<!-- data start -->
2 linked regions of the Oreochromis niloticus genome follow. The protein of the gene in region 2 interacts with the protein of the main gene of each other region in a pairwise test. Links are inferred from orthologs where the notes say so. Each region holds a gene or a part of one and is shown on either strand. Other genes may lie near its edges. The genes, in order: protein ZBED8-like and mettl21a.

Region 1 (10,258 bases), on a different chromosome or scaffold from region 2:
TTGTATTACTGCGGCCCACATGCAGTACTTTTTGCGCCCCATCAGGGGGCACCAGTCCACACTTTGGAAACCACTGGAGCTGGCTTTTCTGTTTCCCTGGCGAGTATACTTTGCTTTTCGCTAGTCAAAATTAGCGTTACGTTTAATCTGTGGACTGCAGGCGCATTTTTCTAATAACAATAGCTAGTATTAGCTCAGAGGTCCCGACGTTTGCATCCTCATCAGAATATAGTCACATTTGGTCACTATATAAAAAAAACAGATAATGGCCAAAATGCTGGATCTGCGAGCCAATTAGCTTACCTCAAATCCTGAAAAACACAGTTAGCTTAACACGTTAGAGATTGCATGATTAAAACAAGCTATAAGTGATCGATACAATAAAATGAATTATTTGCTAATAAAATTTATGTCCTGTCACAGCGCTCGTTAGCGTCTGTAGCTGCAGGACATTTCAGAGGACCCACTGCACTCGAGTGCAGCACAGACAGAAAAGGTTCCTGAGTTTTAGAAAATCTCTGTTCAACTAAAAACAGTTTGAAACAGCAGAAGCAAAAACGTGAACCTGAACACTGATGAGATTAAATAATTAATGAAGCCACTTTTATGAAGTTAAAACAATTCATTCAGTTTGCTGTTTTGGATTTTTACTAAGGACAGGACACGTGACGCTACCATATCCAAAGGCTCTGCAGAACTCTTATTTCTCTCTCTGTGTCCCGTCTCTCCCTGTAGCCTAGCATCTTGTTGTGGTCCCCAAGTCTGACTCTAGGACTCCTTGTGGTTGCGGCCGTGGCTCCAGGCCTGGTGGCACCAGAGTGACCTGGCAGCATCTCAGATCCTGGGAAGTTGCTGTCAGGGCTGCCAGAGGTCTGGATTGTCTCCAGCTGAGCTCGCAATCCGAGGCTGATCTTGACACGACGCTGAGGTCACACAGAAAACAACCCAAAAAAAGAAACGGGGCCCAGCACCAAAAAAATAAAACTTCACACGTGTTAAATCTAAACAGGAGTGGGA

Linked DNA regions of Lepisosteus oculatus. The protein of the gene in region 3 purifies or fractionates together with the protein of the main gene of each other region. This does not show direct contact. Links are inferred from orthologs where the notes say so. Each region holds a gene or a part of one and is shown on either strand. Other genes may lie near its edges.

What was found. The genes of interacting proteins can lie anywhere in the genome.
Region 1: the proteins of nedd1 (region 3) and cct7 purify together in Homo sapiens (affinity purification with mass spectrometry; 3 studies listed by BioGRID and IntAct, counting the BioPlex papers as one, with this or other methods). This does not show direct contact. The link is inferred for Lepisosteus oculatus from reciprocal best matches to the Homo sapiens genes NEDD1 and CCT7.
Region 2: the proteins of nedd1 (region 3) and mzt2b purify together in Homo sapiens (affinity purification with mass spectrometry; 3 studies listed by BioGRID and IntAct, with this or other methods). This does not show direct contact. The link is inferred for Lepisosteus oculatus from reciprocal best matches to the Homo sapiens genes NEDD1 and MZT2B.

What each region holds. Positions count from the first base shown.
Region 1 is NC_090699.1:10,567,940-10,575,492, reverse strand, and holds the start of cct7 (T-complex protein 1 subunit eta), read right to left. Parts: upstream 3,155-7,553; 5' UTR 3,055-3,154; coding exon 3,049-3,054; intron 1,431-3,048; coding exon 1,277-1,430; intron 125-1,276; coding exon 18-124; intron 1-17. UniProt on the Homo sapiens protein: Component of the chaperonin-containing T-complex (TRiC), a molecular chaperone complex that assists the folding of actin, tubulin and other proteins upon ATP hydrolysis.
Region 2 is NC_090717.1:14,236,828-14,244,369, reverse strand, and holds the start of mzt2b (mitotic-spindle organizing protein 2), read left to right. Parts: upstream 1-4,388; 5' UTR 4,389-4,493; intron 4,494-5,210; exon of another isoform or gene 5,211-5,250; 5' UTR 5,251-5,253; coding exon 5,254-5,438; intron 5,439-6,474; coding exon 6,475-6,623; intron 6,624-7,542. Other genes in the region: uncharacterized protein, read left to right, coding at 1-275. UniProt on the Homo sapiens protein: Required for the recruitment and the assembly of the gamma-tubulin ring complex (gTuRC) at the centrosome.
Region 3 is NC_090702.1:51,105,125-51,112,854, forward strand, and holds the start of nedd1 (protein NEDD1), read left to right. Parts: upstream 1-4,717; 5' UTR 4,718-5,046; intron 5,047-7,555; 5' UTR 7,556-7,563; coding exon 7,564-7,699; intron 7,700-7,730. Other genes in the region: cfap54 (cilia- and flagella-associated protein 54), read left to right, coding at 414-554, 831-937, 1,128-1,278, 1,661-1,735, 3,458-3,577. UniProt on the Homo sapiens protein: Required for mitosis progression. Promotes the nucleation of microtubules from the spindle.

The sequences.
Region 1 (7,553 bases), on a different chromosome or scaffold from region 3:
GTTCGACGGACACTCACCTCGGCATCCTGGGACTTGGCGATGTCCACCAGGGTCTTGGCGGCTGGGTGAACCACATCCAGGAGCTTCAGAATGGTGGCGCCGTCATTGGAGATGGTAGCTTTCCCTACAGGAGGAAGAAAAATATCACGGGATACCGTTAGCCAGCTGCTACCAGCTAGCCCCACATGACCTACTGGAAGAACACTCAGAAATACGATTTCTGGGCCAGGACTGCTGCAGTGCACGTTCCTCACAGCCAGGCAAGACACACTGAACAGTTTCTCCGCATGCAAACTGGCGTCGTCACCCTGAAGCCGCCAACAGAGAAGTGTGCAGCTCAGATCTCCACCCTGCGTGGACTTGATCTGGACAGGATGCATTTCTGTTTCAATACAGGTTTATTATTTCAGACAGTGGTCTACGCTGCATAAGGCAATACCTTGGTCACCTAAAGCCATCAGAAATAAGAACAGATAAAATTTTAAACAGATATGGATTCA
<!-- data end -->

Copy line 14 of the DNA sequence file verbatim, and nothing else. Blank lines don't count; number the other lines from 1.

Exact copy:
GTTCGACGGACACTCACCTCGGCATCCTGGGACTTGGCGATGTCCACCAGGGTCTTGGCGGCTGGGTGAACCACATCCAGGAGCTTCAGAATGGTGGCGCCGTCATTGGAGATGGTAGCTTTCCCTACAGGAGGAAGAAAAATATCACGGGATACCGTTAGCCAGCTGCTACCAGCTAGCCCCACATGACCTACTGGAAGAACACTCAGAAATACGATTTCTGGGCCAGGACTGCTGCAGTGCACGTTCCTCACAGCCAGGCAAGACACACTGAACAGTTTCTCCGCATGCAAACTGGCGTCGTCACCCTGAAGCCGCCAACAGAGAAGTGTGCAGCTCAGATCTCCACCCTGCGTGGACTTGATCTGGACAGGATGCATTTCTGTTTCAATACAGGTTTATTATTTCAGACAGTGGTCTACGCTGCATAAGGCAATACCTTGGTCACCTAAAGCCATCAGAAATAAGAACAGATAAAATTTTAAACAGATATGGATTCA